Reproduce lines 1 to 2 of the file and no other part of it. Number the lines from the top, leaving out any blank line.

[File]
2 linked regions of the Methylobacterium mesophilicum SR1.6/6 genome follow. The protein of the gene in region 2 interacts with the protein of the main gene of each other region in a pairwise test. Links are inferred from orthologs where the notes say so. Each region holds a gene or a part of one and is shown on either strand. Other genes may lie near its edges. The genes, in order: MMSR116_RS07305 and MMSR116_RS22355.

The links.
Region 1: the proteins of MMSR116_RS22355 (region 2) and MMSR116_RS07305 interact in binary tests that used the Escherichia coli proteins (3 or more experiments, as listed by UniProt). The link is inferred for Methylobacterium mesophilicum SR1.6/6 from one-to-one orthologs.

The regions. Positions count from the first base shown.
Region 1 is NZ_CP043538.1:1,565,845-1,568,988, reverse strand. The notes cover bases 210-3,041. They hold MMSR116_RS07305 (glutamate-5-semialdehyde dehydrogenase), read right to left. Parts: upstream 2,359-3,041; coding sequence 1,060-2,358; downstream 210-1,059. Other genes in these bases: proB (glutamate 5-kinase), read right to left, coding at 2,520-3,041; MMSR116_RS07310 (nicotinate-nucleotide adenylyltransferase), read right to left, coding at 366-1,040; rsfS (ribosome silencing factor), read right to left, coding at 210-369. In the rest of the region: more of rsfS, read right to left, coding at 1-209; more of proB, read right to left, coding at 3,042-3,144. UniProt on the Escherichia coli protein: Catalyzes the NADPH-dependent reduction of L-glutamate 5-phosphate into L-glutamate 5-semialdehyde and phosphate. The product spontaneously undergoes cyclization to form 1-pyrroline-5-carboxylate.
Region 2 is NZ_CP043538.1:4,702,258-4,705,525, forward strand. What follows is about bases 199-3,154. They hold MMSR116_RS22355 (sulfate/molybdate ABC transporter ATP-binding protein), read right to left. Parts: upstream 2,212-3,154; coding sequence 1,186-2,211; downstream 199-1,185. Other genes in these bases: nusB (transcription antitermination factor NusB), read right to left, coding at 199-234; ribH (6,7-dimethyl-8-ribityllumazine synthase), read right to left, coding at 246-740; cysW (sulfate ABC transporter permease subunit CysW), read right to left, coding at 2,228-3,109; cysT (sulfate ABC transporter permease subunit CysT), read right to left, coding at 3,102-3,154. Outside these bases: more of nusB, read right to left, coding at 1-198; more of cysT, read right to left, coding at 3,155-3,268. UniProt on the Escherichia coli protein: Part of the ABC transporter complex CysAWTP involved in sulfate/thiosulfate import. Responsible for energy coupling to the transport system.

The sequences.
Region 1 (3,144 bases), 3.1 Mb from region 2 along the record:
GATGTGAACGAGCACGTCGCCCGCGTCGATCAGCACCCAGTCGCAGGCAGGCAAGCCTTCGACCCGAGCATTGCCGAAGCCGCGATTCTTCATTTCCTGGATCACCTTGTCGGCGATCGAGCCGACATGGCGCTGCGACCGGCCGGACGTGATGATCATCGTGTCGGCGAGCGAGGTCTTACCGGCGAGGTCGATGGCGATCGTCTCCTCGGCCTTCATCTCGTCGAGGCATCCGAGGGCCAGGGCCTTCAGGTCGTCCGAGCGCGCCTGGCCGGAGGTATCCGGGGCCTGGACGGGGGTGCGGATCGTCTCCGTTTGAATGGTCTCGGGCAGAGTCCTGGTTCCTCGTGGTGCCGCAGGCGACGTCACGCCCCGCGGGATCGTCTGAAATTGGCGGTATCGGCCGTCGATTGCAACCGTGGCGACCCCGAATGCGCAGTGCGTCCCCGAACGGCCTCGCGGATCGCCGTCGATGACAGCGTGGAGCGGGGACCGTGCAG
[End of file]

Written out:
2 linked regions of the Methylobacterium mesophilicum SR1.6/6 genome follow. The protein of the gene in region 2 interacts with the protein of the main gene of each other region in a pairwise test. Links are inferred from orthologs where the notes say so. Each region holds a gene or a part of one and is shown on either strand. Other genes may lie near its edges. The genes, in order: MMSR116_RS07305 and MMSR116_RS22355.

The links.